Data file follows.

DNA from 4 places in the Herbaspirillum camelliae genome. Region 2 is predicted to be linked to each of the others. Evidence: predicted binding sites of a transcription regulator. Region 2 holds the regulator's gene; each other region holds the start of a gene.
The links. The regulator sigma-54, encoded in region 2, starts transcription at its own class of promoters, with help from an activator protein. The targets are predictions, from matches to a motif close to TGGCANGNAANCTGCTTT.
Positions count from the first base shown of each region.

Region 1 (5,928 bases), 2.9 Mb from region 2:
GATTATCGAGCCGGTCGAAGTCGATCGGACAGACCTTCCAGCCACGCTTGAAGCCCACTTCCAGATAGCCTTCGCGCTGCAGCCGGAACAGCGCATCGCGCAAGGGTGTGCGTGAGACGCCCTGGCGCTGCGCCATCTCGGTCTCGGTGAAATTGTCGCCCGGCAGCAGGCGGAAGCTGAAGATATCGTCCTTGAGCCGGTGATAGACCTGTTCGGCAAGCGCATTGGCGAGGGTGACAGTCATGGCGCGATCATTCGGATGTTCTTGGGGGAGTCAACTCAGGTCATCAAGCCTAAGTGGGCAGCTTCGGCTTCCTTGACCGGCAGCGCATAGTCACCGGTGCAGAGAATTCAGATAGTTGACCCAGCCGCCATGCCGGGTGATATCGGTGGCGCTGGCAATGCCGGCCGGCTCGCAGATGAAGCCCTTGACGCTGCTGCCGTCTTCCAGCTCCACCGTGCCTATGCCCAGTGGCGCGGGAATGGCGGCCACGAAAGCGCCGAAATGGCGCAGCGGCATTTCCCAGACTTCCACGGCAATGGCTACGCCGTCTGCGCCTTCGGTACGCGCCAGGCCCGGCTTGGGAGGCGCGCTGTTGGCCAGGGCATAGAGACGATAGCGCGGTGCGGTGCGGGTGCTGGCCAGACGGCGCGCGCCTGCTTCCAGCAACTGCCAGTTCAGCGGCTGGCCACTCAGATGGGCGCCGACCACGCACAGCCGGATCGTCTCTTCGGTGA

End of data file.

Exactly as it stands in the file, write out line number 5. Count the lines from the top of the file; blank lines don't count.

GATTATCGAGCCGGTCGAAGTCGATCGGACAGACCTTCCAGCCACGCTTGAAGCCCACTTCCAGATAGCCTTCGCGCTGCAGCCGGAACAGCGCATCGCGCAAGGGTGTGCGTGAGACGCCCTGGCGCTGCGCCATCTCGGTCTCGGTGAAATTGTCGCCCGGCAGCAGGCGGAAGCTGAAGATATCGTCCTTGAGCCGGTGATAGACCTGTTCGGCAAGCGCATTGGCGAGGGTGACAGTCATGGCGCGATCATTCGGATGTTCTTGGGGGAGTCAACTCAGGTCATCAAGCCTAAGTGGGCAGCTTCGGCTTCCTTGACCGGCAGCGCATAGTCACCGGTGCAGAGAATTCAGATAGTTGACCCAGCCGCCATGCCGGGTGATATCGGTGGCGCTGGCAATGCCGGCCGGCTCGCAGATGAAGCCCTTGACGCTGCTGCCGTCTTCCAGCTCCACCGTGCCTATGCCCAGTGGCGCGGGAATGGCGGCCACGAAAGCGCCGAAATGGCGCAGCGGCATTTCCCAGACTTCCACGGCAATGGCTACGCCGTCTGCGCCTTCGGTACGCGCCAGGCCCGGCTTGGGAGGCGCGCTGTTGGCCAGGGCATAGAGACGATAGCGCGGTGCGGTGCGGGTGCTGGCCAGACGGCGCGCGCCTGCTTCCAGCAACTGCCAGTTCAGCGGCTGGCCACTCAGATGGGCGCCGACCACGCACAGCCGGATCGTCTCTTCGGTGA